By SUSAN LAHEY
Reporter with Silicon Hills News
In early 2012, the Capital Factory office on the 16th floor of the Omni was a cavernous space housing only a few oversized bean bag chairs and a really cool conference room woven of branches. (That turned out to be infested with bugs and had to be thrown away.) But in a partnership between Capital Factory, General Assembly and the Austin Chamber of Commerce, the incubator/accelerator has become something like the nerve center of the Austin startup community. Other incubators, like Austin Technology Incubator, have been around a lot longer. But Capital Factory, with its Googlesque environs and ideal location, nailed the zeitgeist.
Today, Capital Factory has spilled into three floors: The 16th, the fifth floor co-working spaces with a hybrid of open areas and offices, and part of the seventh floor with individual offices, where the international program is launching. Nearly 120 companies have joined the accelerator program and hundreds more from all over the world apply each month. Companies engage with the program an average of six months to a year, though, Gordon Daugherty, Accelerator Director, said they never really “graduate.” If a company wants to reconnect with mentors or seek funding for future rounds, they’re encouraged to do so.
Life in the CF Accelerator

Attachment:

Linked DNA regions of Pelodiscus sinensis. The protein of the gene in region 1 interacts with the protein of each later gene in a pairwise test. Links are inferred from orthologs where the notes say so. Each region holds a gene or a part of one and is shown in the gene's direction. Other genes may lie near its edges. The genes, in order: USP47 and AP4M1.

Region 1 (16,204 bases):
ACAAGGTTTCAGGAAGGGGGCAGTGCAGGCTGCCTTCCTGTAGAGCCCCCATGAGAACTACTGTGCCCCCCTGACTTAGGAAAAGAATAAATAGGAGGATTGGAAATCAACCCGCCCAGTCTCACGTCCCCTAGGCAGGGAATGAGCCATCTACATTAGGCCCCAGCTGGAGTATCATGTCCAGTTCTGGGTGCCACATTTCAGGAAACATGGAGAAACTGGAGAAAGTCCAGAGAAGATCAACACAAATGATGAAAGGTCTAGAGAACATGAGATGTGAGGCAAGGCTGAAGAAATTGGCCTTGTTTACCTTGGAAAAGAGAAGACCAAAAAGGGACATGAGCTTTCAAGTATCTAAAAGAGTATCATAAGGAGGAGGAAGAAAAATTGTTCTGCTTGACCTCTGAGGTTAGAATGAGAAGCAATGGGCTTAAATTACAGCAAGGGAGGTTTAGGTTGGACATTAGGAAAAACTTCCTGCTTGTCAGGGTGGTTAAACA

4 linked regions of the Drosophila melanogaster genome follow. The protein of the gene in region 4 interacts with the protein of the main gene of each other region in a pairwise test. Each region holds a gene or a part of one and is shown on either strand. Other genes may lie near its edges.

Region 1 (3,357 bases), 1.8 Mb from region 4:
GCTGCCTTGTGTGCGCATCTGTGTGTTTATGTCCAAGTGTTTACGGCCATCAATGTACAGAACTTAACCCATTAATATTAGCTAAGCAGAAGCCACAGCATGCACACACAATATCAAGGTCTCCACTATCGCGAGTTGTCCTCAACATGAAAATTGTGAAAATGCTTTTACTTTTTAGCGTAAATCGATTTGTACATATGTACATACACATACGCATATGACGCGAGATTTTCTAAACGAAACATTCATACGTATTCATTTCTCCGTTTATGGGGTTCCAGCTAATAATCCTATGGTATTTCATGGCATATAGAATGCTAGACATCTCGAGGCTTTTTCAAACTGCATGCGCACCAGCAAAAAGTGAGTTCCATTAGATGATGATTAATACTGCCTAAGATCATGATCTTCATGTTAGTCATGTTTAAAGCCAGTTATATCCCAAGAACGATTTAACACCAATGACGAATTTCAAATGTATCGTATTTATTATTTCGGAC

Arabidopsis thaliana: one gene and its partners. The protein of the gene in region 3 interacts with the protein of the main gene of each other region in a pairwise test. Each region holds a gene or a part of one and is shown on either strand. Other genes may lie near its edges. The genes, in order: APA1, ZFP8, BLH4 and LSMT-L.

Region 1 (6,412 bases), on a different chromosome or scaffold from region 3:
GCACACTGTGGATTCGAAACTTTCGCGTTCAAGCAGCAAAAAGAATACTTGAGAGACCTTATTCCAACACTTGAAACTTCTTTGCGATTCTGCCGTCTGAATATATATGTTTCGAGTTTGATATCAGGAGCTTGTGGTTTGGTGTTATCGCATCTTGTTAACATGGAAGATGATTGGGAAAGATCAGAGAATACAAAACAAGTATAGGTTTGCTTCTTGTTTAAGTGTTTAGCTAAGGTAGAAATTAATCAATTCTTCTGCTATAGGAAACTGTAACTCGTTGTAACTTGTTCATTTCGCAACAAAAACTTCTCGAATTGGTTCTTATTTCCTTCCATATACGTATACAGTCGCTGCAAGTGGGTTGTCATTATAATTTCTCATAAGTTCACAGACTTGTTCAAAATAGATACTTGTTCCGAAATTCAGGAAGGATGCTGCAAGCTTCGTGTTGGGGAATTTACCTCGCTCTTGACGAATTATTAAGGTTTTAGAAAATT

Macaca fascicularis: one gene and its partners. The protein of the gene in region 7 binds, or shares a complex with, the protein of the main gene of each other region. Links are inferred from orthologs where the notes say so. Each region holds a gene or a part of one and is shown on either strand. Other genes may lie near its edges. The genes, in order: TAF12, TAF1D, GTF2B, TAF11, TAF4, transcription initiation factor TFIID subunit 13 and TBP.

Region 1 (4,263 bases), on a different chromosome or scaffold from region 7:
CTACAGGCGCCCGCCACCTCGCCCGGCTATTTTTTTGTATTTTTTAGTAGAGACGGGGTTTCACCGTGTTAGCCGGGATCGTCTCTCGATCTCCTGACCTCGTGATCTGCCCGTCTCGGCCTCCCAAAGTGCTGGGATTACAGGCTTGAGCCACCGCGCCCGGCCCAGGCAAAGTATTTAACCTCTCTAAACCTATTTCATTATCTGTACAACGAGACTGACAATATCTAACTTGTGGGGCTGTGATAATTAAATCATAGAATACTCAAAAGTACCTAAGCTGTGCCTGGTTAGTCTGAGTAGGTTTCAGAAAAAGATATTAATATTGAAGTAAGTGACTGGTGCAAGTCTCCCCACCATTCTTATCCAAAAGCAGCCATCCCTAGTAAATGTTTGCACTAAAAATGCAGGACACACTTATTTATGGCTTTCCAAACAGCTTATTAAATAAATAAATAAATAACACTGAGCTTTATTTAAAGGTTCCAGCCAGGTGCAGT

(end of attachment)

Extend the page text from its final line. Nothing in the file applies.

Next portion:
On the first Friday of every month, except for March, December and August, Capital Factory mentors interview a handful of companies that set themselves apart from the pack. By Monday, the five-to-10 who are chosen receive invitations to join. Companies that joined in the latest bout are Authors.me, a platform that helps writers submit book proposals strategically to agents and publishers who might be interested in their work; PopUp Play, which will launch at the end of October, that allows kids to design their own modular cardboard play sets on line—castles and ginger bread houses—that kids can then color, play in, and interact with other digital elements like catapults; Trago is a smart water bottle interface that uses the cap on the bottle to measure your hydration levels as well as the number of plastic bottles you’ve avoided using. ROIKOI is a recruitment referral system; Assist 2 Develop is a freelance marketplace for hardware product development professionals; Rappora is a home care team coordination tool; and HuntingLocator is a service to connect landowners hunting guides and outfitters with hunters.
“Being an entrepreneur is hard, period,” said Monica Landers, founder of Authors.me. “(The accelerator program) creates the support structure you need from a peer standpoint, an experiential standpoint. If you have holes in the team, you can fill those holes here…. Each startup is completely different in its makeup, its goals, what it has achieved so far. There’s support for each kind of business and group.”“If you’re trying to solve a problem, usually someone in the room has already solved it,” said Bryan Thomas, cofounder of PopUp Play. “You all kind of know a little bit about what each other are going through. Today at lunch we were talking about something and it turned into this help session for one startup. We spent, like, 45 minutes. I can’t tell you how many times I’ve had Eureka moments talking to these people…. You start talking and they say ‘I know exactly what you’re thinking and this is what my recommendation is to you and they’ve completely nailed it. You can take the advice or leave it, but at least it’s good advice.”